Traditionally, here's how new mobile features work: Android adds a functional but somewhat clumsy feature, developers lose interest in said feature in three to five years, Apple refines the feature to mesh with its "simplified" (read: boring) software design and repackages it for iOS, and then the feature is finally embraced and utilized on both platforms.
We've seen this time and time again: NFC payments, face unlocking, live wallpapers, the list goes on. But this year, Apple finally copied something that's been on my wishlist for years: home screen widgets.
Widgets aren't new to iOS; they've been available for the Today view and the lock screen since iOS 10, but with iOS 14 they're finally making the jump to the home screen and getting the ability to be resized rather than those full-width glanceable widgets we saw before. And this Android die-hard is cheering because if any section of the Android home screen really needs fresh energy, it's widgets.
Android widgets have existed for longer than I've been an Android user, and I came to the party in January 2012. And since January 2012, there's been maybe three updates to widgets at a system level. This means that while most folks still have one (and only one) widget on their homescreen — a pre-installed time/weather widget like the At a Glance on Pixels or the Samsung Weather widget — most folks don't really know what widgets are or care that they're there.
This is a shame because widget can be insanely useful when they're done well. Case in point: I'm a music fiend, so I like to keep a music widget on my home screen so that I can quickly pause or switch tracks while I'm moving from one app/activity to another. Back when I could traipse off the Walt Disney World in the afternoon or evening after working from home, I'd maintain a weather widget with an hourly forecast so I'd know when to start checking radar for approaching storms.
Widgets are useful. They're also staler than last year's fruitcake.
When you look at one of our phone reviews, you can tell when it's an Andrew Martonik review because he's had the same Google Calendar widget on his home screen for over five years now. Our own Daniel Bader keeps the Todoist widget handy, and Google Keep sat on my own home screen for years and years before I got into KWLP theming.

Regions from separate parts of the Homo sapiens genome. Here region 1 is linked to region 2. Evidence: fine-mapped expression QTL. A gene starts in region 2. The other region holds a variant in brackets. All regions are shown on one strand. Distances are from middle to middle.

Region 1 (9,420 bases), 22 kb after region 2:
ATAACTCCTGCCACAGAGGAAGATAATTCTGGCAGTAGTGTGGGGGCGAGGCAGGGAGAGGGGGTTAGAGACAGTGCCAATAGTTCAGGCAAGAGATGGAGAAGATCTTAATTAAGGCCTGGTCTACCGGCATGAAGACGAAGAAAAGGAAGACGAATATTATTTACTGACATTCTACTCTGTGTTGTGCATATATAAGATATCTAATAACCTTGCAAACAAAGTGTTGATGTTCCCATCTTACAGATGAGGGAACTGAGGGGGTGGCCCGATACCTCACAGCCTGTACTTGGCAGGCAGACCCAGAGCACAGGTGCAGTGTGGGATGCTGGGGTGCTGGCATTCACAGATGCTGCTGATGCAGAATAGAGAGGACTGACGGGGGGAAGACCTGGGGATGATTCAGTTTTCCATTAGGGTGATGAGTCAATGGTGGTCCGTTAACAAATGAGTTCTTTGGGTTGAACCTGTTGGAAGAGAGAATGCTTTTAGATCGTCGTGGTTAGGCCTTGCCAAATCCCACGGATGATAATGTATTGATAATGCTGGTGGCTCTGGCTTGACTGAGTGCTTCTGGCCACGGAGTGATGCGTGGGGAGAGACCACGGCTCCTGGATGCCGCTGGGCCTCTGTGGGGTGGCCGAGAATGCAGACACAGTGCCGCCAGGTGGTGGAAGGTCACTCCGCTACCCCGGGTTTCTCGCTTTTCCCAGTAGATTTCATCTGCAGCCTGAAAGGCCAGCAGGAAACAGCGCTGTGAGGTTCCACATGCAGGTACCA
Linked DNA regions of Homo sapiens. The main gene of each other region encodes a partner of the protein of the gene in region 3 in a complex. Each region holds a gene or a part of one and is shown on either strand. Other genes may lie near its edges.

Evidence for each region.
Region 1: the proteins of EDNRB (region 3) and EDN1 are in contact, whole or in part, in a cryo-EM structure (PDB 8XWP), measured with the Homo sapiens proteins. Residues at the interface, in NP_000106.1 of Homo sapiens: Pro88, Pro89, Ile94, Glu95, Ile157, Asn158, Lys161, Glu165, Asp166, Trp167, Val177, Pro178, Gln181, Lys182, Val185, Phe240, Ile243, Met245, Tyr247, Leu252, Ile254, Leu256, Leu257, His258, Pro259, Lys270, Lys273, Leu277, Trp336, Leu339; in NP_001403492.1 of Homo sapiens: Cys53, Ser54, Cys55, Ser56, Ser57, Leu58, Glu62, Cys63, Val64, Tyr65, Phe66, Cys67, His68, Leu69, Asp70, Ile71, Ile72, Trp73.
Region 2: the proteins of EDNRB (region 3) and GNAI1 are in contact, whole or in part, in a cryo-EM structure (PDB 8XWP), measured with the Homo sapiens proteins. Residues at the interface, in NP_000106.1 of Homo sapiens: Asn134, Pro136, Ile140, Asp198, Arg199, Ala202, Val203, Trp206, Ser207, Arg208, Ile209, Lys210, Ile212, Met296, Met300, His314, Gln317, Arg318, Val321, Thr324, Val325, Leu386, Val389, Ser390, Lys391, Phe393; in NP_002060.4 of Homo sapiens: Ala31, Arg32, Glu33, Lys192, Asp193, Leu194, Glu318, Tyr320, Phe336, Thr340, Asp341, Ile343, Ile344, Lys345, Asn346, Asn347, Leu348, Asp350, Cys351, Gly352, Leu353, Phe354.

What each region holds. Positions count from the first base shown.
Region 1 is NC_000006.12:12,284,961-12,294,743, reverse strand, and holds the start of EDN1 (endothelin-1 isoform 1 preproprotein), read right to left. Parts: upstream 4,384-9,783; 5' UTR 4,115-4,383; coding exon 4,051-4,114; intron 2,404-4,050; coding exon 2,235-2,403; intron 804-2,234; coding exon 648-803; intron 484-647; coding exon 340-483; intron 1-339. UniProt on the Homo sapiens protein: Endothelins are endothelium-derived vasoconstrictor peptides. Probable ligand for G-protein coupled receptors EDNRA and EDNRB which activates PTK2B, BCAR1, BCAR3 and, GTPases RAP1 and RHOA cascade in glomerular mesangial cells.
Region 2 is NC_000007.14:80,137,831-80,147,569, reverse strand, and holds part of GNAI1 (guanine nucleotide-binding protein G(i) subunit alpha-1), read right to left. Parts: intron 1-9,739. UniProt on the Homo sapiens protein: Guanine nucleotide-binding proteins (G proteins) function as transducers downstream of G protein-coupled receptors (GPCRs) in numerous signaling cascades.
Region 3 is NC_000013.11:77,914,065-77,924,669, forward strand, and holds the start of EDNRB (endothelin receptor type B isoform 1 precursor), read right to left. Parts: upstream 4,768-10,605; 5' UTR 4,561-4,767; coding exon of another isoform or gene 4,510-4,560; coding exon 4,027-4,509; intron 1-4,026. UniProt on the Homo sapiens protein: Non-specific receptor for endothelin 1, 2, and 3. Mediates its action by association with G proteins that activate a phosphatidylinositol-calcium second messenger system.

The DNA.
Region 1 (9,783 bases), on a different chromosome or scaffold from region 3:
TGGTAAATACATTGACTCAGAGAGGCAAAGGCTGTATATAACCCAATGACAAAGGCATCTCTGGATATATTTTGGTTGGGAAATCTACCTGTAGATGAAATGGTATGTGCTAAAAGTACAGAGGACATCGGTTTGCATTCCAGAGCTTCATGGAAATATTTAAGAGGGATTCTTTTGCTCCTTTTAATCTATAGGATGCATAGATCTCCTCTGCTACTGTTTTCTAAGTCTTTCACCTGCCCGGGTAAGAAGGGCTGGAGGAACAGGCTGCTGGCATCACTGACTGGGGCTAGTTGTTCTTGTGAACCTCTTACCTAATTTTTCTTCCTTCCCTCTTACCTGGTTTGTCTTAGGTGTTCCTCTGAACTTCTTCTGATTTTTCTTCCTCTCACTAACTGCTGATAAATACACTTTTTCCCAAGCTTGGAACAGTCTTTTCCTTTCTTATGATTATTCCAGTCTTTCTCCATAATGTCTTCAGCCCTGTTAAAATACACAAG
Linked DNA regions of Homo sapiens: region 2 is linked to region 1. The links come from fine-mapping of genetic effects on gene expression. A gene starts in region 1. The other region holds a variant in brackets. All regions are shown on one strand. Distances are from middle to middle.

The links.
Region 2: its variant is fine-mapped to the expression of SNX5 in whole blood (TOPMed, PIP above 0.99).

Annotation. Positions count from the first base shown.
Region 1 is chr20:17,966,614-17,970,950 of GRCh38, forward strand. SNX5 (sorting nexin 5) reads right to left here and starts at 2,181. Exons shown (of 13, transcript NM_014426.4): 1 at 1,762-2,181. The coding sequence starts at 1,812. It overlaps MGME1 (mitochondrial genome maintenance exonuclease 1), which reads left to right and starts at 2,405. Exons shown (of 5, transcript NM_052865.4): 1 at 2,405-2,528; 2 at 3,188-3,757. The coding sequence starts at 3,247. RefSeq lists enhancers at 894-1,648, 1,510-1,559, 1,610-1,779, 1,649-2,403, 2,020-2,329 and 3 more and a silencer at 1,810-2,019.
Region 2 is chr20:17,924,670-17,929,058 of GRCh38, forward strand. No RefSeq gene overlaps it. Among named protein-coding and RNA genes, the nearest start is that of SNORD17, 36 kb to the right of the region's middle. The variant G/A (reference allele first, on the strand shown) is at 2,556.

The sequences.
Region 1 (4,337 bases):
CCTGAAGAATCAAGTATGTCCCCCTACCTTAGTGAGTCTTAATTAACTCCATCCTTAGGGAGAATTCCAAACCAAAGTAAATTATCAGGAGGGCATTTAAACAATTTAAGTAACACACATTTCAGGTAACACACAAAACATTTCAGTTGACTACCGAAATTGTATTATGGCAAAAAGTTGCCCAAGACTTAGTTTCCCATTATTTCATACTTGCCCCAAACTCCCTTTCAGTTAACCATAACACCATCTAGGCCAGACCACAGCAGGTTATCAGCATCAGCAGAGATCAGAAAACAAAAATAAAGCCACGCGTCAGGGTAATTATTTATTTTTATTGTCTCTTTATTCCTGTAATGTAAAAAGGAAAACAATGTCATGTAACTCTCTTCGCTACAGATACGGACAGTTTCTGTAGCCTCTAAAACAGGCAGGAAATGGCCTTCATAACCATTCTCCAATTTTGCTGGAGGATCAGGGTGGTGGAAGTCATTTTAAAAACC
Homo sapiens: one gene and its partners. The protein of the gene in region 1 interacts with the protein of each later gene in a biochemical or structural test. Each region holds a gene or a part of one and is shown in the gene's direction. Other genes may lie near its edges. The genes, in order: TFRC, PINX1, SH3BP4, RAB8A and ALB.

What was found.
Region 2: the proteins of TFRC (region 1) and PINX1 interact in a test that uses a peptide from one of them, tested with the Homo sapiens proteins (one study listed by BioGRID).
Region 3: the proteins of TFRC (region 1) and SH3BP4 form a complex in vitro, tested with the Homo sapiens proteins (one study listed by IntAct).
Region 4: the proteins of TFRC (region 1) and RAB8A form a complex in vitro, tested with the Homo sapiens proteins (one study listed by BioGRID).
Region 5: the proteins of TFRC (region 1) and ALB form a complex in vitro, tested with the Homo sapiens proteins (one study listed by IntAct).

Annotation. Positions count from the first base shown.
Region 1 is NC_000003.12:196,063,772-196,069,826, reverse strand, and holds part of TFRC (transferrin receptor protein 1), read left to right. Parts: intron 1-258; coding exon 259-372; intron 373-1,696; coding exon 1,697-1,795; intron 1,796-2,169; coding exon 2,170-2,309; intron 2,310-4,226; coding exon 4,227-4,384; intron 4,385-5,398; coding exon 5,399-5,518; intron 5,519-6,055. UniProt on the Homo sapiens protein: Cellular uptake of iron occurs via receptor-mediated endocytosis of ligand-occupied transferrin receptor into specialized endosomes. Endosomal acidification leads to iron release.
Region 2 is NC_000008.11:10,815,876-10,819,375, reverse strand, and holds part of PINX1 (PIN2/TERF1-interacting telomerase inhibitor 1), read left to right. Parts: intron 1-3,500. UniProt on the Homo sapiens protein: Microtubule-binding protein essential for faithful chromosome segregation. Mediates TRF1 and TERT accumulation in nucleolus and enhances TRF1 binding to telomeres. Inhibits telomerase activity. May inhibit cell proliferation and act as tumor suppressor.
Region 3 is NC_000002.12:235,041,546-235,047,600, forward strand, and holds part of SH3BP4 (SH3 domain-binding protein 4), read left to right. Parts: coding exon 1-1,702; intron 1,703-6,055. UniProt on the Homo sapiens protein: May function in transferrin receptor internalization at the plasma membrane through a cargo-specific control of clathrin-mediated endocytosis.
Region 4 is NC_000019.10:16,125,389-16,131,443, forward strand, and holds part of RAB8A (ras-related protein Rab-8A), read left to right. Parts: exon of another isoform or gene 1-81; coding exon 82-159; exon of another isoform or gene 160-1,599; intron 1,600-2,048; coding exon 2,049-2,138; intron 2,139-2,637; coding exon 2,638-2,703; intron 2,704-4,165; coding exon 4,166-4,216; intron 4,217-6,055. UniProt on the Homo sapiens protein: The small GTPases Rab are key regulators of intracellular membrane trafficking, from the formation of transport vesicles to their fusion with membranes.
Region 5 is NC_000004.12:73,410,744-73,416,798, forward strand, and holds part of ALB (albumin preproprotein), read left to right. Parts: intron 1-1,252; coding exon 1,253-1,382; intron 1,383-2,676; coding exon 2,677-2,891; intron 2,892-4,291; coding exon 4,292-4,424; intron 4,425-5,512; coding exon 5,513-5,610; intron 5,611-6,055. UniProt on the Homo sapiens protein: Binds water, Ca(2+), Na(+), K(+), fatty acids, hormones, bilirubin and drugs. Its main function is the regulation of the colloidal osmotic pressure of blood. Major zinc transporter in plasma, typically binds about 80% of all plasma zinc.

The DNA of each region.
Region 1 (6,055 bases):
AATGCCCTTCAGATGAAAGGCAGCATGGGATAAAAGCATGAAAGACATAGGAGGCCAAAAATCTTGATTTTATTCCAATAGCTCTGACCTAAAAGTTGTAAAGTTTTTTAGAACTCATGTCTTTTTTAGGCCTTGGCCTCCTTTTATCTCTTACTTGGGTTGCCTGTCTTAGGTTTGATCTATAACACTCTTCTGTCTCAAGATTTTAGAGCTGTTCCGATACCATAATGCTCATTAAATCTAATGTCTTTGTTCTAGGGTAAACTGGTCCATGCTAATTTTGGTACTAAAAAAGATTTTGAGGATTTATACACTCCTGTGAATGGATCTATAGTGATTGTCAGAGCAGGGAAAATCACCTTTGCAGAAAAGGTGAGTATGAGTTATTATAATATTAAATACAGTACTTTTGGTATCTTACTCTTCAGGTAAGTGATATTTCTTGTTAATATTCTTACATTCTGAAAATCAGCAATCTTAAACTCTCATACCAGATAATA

Widgets are one of those things that users tend to set and forget, and the same mindset seems to hold true for developers, with most apps seldom (if ever) updating its widgets. This is where Apple comes in: while developers are adding or updating widgets for Apple, there's a good chance they'll do the same for their Android widgets — after all, why do a job twice when you can do it properly the first time? — and hopefully this means that we'll finally get some new blood into a space that's been largely unchanged in the last three years.
Apple's widget guidelines are going to be very specific — after all, Apple is nothing if not meticulous about its precious bubble-loving interface — so expect to see a lot of widgets gain that same bubbled edge in the next few months, but that attention to detail is something that Android widgets could use because like so many things on Android, design language on widgets is kind of like going to a bazaar: everyone's doing their own thing in their own style.
We wouldn't want Google making all widgets look exactly the same — after all, if they did that, KWLP and Android theming would be hobbled — but there are certainly a few things Google needs to fix with widgets, too:
- Widgets need to be saved/processed in a standardized way. Right now, widgets are handled in different ways by different launchers and don't back up properly, nor do they transfer along with your app layout when you're importing to a new launcher.
- Widget resizing should be more dynamic. KWGT and a couple of other widgets handle this well, but the large majority of app widgets do not do not resize well (if at all). By creating more uniform guidelines for dynamic widgets, Google could help make widgets more paletable than the 1x1 and 4x1 widgets that looks okay in 2014 but just look stale in 2020. This would also go a long way on Android tablets, where widgets have always looked god-awful because no one optimizes widgets for screens that size outside custom widget creators.
- Widgets should be universal. Whenever I look at the home screen of my Chromebook, I just let out a soft sigh. Such a wide canvas would be the perfect place to put some widgets like a calendar widget, or a Google Keep to do list, or the world clock that I currently have pinned to my dock as a Chrome app. Bring widgets to Chromebooks!
It's too late for these changes to come to Android 11, but they could certainly start working on them for next year. (And while they're at it, they could do the same for icon packs since Adaptive Icons aren't fixing their inconsistent icon issues.) Widgets are useful morning, noon, and night, and while they've been asleep at the wheel in Android for years, there are millions of users out there that could use a good widget if their favorite apps offered them up.